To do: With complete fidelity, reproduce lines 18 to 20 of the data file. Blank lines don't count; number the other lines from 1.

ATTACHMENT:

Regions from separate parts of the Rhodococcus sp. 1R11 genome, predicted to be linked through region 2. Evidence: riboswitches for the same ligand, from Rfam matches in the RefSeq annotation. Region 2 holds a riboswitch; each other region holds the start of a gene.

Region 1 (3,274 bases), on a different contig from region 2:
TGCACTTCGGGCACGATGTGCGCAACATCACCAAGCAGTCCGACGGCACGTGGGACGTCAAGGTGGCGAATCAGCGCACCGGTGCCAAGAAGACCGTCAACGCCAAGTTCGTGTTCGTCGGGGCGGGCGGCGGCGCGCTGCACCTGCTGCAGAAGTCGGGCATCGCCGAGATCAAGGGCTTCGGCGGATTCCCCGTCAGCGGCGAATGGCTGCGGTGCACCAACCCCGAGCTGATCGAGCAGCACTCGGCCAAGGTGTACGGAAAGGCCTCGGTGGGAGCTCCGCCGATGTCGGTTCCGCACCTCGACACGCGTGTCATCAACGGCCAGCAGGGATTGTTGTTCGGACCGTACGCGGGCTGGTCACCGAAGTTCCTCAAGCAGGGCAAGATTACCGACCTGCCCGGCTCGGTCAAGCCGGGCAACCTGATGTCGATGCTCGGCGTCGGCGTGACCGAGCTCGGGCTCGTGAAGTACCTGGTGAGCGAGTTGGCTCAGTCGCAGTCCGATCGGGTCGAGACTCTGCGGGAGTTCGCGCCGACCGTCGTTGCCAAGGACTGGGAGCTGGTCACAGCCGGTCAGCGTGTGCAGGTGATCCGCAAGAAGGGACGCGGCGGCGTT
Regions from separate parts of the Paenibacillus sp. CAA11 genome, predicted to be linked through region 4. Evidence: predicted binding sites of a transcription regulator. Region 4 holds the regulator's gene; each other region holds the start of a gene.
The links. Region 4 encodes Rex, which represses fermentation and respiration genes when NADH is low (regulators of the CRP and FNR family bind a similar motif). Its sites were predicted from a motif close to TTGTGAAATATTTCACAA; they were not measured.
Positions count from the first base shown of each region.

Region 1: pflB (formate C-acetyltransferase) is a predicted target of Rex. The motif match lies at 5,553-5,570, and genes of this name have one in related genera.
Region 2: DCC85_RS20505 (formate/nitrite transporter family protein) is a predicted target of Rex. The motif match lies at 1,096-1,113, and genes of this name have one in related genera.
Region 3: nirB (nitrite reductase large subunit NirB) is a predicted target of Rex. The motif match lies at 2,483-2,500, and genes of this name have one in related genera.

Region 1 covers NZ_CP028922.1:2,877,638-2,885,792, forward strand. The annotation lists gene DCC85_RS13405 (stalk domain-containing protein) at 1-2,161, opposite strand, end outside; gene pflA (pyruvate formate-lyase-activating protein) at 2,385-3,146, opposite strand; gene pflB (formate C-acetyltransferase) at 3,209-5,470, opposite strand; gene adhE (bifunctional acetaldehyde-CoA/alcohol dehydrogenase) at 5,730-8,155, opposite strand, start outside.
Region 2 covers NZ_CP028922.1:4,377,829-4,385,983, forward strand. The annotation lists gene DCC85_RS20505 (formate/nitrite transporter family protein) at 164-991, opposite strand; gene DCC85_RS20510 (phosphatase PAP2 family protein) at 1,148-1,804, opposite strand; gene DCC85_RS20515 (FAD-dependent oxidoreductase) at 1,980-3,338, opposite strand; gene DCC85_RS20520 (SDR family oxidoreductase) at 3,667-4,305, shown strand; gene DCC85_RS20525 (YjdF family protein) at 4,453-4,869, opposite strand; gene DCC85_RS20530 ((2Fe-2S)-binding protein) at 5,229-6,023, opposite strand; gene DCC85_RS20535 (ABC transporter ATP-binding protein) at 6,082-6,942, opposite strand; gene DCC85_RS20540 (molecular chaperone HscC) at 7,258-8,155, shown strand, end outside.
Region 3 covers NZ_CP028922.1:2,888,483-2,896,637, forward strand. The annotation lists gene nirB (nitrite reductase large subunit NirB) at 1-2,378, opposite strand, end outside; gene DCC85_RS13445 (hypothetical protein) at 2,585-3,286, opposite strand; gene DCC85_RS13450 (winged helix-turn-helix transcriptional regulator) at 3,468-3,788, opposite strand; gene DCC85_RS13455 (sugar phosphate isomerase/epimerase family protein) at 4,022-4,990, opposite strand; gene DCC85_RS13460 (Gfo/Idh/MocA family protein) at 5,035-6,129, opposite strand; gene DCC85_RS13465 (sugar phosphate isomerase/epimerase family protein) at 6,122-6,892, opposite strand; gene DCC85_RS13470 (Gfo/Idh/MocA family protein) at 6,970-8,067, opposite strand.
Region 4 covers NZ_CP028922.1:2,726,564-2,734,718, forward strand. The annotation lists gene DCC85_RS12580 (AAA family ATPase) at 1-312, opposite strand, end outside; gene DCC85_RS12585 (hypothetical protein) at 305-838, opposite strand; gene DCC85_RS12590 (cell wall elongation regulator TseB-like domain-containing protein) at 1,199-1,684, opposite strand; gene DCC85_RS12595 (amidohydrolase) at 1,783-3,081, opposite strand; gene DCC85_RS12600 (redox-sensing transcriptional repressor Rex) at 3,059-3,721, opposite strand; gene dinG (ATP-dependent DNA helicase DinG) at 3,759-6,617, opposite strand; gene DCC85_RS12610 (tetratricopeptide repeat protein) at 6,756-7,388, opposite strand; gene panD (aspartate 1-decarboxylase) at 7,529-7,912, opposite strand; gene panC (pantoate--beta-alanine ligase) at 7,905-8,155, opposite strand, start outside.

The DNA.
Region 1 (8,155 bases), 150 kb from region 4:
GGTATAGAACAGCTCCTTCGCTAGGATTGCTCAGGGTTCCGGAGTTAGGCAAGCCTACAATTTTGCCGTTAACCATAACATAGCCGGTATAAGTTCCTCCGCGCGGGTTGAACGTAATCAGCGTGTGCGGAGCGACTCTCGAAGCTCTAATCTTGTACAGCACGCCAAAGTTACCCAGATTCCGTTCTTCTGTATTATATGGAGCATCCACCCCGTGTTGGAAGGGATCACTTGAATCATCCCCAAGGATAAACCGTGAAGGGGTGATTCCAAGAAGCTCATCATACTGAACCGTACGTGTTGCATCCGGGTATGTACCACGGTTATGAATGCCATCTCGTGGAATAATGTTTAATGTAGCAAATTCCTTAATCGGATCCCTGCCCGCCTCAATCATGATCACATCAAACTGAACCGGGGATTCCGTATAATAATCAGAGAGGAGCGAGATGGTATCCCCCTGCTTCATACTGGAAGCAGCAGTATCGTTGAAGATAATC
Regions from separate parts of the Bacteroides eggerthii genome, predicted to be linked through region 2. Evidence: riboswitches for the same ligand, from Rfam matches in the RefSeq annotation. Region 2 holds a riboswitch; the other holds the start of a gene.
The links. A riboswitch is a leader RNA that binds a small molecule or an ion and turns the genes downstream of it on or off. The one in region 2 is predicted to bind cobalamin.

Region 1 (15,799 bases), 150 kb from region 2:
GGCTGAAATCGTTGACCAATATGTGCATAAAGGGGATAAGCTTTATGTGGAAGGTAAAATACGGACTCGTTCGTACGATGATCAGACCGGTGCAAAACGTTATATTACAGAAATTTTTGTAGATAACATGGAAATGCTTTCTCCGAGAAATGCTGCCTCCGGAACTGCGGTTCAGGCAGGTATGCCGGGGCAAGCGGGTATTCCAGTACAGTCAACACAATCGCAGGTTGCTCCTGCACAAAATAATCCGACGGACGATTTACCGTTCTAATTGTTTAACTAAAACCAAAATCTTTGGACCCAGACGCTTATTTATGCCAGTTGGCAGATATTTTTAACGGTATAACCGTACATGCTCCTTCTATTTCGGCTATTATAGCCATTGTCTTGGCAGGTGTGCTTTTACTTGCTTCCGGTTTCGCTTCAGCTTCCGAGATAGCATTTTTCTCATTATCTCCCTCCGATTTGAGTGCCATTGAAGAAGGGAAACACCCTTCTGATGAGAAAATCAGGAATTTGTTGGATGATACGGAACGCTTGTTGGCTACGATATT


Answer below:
The links. A riboswitch is a leader RNA that binds a small molecule or an ion and turns the genes downstream of it on or off. The one in region 2 is predicted to bind cobalamin.

Region 1 (15,799 bases), 150 kb from region 2:
GGCTGAAATCGTTGACCAATATGTGCATAAAGGGGATAAGCTTTATGTGGAAGGTAAAATACGGACTCGTTCGTACGATGATCAGACCGGTGCAAAACGTTATATTACAGAAATTTTTGTAGATAACATGGAAATGCTTTCTCCGAGAAATGCTGCCTCCGGAACTGCGGTTCAGGCAGGTATGCCGGGGCAAGCGGGTATTCCAGTACAGTCAACACAATCGCAGGTTGCTCCTGCACAAAATAATCCGACGGACGATTTACCGTTCTAATTGTTTAACTAAAACCAAAATCTTTGGACCCAGACGCTTATTTATGCCAGTTGGCAGATATTTTTAACGGTATAACCGTACATGCTCCTTCTATTTCGGCTATTATAGCCATTGTCTTGGCAGGTGTGCTTTTACTTGCTTCCGGTTTCGCTTCAGCTTCCGAGATAGCATTTTTCTCATTATCTCCCTCCGATTTGAGTGCCATTGAAGAAGGGAAACACCCTTCTGATGAGAAAATCAGGAATTTGTTGGATGATACGGAACGCTTGTTGGCTACGATATT